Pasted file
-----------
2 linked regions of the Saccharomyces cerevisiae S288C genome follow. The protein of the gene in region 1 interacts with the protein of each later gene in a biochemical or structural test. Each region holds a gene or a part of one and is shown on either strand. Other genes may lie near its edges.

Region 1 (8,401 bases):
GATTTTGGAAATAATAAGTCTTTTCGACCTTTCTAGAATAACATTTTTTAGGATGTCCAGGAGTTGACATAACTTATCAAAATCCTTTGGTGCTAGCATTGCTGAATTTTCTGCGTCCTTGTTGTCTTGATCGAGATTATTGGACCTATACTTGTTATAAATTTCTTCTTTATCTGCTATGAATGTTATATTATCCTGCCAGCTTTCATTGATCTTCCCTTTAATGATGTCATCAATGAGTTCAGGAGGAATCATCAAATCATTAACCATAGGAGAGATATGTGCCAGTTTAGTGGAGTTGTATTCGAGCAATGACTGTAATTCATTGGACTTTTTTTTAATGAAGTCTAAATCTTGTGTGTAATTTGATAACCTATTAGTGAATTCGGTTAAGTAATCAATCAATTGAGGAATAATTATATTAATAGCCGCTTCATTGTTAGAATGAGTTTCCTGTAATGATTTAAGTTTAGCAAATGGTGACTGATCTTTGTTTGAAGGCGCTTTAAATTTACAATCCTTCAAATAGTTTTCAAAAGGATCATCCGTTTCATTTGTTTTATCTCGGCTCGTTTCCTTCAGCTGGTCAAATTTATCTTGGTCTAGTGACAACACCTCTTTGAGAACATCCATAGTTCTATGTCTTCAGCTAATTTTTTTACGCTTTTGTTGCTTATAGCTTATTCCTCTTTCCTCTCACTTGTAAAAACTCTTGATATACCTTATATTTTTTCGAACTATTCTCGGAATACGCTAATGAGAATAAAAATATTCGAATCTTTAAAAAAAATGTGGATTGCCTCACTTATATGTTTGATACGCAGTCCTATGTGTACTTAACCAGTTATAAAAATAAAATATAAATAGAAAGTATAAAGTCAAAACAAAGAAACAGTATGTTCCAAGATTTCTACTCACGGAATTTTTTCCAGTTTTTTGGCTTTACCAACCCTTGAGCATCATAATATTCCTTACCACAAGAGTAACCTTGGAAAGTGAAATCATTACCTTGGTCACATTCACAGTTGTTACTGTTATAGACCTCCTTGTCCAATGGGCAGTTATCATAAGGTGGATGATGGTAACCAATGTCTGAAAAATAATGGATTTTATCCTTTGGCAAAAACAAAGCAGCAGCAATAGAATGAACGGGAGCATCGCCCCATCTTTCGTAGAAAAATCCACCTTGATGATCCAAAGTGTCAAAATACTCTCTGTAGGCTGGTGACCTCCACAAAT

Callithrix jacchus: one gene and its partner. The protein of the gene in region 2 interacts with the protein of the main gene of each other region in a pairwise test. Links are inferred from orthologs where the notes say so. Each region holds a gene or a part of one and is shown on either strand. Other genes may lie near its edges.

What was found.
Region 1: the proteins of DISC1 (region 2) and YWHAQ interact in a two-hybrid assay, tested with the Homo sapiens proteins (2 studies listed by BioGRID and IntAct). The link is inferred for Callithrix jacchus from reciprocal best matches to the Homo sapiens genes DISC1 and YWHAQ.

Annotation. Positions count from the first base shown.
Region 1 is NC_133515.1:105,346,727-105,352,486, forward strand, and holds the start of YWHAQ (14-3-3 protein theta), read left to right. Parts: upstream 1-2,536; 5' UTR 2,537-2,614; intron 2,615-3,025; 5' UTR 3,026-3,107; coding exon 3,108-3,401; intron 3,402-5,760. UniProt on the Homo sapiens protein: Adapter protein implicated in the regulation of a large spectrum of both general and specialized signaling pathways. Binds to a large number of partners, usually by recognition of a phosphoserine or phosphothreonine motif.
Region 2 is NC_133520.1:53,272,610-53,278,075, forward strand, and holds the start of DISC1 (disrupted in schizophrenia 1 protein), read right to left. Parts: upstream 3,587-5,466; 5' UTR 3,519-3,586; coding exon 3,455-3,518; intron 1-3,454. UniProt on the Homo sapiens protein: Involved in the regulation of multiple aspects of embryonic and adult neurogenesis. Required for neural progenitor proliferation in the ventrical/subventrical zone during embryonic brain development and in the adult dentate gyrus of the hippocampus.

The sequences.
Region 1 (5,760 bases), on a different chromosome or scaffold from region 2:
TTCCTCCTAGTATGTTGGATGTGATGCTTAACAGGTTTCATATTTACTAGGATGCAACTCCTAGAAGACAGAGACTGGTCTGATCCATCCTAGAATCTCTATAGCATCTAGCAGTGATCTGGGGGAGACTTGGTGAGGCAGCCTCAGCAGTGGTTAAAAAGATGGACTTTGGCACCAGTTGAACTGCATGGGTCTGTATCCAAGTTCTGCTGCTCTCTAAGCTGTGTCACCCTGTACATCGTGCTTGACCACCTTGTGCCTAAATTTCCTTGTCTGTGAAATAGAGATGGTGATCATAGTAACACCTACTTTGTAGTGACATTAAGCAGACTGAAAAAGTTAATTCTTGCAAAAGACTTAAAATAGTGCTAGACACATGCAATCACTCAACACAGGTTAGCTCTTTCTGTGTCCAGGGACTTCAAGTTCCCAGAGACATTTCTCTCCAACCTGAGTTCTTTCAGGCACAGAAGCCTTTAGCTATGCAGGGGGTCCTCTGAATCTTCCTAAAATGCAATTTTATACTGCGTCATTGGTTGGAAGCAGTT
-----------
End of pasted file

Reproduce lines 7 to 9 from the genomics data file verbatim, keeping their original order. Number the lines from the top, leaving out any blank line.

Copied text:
Annotation. Positions count from the first base shown.
Region 1 is NC_133515.1:105,346,727-105,352,486, forward strand, and holds the start of YWHAQ (14-3-3 protein theta), read left to right. Parts: upstream 1-2,536; 5' UTR 2,537-2,614; intron 2,615-3,025; 5' UTR 3,026-3,107; coding exon 3,108-3,401; intron 3,402-5,760. UniProt on the Homo sapiens protein: Adapter protein implicated in the regulation of a large spectrum of both general and specialized signaling pathways. Binds to a large number of partners, usually by recognition of a phosphoserine or phosphothreonine motif.
Region 2 is NC_133520.1:53,272,610-53,278,075, forward strand, and holds the start of DISC1 (disrupted in schizophrenia 1 protein), read right to left. Parts: upstream 3,587-5,466; 5' UTR 3,519-3,586; coding exon 3,455-3,518; intron 1-3,454. UniProt on the Homo sapiens protein: Involved in the regulation of multiple aspects of embryonic and adult neurogenesis. Required for neural progenitor proliferation in the ventrical/subventrical zone during embryonic brain development and in the adult dentate gyrus of the hippocampus.